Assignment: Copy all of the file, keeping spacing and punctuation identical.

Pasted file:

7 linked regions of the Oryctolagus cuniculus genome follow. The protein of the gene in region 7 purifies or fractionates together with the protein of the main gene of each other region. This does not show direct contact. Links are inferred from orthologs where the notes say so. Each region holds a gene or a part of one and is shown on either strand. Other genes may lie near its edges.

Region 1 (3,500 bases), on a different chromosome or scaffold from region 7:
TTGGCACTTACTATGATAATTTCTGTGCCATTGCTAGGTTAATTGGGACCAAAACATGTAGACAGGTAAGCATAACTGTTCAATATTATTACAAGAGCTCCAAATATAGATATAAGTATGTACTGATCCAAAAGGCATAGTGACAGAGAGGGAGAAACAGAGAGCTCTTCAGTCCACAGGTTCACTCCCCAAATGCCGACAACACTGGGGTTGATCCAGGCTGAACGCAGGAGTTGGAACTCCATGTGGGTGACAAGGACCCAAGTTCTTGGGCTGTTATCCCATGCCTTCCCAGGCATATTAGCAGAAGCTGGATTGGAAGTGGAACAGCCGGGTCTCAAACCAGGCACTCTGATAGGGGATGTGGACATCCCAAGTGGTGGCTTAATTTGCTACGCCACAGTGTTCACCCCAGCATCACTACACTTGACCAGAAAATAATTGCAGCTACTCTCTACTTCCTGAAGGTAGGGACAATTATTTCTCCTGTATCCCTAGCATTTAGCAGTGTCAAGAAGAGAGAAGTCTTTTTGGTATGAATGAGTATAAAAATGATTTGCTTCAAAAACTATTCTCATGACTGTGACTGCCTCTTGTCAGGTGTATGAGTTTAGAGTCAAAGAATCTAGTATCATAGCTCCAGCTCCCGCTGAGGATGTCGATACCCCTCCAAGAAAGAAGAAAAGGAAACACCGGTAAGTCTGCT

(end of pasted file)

7 linked regions of the Oryctolagus cuniculus genome follow. The protein of the gene in region 7 purifies or fractionates together with the protein of the main gene of each other region. This does not show direct contact. Links are inferred from orthologs where the notes say so. Each region holds a gene or a part of one and is shown on either strand. Other genes may lie near its edges.

Region 1 (3,500 bases), on a different chromosome or scaffold from region 7:
TTGGCACTTACTATGATAATTTCTGTGCCATTGCTAGGTTAATTGGGACCAAAACATGTAGACAGGTAAGCATAACTGTTCAATATTATTACAAGAGCTCCAAATATAGATATAAGTATGTACTGATCCAAAAGGCATAGTGACAGAGAGGGAGAAACAGAGAGCTCTTCAGTCCACAGGTTCACTCCCCAAATGCCGACAACACTGGGGTTGATCCAGGCTGAACGCAGGAGTTGGAACTCCATGTGGGTGACAAGGACCCAAGTTCTTGGGCTGTTATCCCATGCCTTCCCAGGCATATTAGCAGAAGCTGGATTGGAAGTGGAACAGCCGGGTCTCAAACCAGGCACTCTGATAGGGGATGTGGACATCCCAAGTGGTGGCTTAATTTGCTACGCCACAGTGTTCACCCCAGCATCACTACACTTGACCAGAAAATAATTGCAGCTACTCTCTACTTCCTGAAGGTAGGGACAATTATTTCTCCTGTATCCCTAGCATTTAGCAGTGTCAAGAAGAGAGAAGTCTTTTTGGTATGAATGAGTATAAAAATGATTTGCTTCAAAAACTATTCTCATGACTGTGACTGCCTCTTGTCAGGTGTATGAGTTTAGAGTCAAAGAATCTAGTATCATAGCTCCAGCTCCCGCTGAGGATGTCGATACCCCTCCAAGAAAGAAGAAAAGGAAACACCGGTAAGTCTGCT